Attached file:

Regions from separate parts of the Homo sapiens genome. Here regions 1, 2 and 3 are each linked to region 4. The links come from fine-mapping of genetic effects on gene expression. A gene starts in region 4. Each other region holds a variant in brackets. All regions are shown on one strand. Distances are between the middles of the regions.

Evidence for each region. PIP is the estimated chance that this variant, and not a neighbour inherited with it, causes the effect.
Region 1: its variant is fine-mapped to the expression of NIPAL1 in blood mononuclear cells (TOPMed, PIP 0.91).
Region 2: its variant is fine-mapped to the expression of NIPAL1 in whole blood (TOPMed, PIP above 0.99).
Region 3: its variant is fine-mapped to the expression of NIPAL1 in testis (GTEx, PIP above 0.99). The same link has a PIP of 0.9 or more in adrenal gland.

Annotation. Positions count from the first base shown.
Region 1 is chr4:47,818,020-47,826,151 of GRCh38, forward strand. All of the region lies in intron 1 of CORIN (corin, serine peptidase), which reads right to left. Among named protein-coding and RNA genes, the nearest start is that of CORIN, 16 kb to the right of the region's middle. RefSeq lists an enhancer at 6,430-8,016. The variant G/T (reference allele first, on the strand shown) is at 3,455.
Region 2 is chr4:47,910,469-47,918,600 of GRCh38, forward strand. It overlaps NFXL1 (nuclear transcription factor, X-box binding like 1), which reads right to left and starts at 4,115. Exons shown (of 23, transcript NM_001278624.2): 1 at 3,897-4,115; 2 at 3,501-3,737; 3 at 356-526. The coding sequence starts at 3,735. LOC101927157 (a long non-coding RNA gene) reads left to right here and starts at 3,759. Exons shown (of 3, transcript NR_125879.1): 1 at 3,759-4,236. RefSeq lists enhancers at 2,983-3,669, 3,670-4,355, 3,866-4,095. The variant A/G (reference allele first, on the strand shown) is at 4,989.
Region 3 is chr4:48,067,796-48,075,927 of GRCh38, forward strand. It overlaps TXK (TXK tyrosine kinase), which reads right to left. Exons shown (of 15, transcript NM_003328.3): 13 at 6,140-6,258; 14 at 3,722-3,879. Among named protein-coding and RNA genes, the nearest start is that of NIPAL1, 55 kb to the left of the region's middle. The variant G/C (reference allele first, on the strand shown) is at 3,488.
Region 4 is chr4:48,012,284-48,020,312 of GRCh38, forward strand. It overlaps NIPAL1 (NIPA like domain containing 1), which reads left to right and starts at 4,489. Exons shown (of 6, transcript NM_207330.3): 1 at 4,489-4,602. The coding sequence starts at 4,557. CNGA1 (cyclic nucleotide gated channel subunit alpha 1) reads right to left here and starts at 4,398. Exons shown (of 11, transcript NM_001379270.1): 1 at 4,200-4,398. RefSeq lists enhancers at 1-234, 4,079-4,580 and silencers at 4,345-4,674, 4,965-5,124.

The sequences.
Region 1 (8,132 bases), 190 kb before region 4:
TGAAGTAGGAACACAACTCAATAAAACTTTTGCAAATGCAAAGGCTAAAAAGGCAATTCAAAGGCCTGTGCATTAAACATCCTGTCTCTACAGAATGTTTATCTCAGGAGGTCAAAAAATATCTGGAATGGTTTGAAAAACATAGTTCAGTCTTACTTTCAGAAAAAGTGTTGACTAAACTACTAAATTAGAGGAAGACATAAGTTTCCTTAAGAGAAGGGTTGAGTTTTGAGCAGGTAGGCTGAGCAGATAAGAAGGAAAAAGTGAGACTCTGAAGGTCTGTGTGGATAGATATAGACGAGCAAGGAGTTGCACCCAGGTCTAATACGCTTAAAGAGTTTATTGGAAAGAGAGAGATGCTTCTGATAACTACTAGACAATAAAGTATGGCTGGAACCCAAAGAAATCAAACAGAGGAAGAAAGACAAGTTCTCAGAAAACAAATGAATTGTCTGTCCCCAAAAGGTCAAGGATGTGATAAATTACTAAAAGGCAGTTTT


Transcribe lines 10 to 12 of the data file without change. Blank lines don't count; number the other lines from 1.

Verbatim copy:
Region 4 is chr4:48,012,284-48,020,312 of GRCh38, forward strand. It overlaps NIPAL1 (NIPA like domain containing 1), which reads left to right and starts at 4,489. Exons shown (of 6, transcript NM_207330.3): 1 at 4,489-4,602. The coding sequence starts at 4,557. CNGA1 (cyclic nucleotide gated channel subunit alpha 1) reads right to left here and starts at 4,398. Exons shown (of 11, transcript NM_001379270.1): 1 at 4,200-4,398. RefSeq lists enhancers at 1-234, 4,079-4,580 and silencers at 4,345-4,674, 4,965-5,124.

The sequences.
Region 1 (8,132 bases), 190 kb before region 4: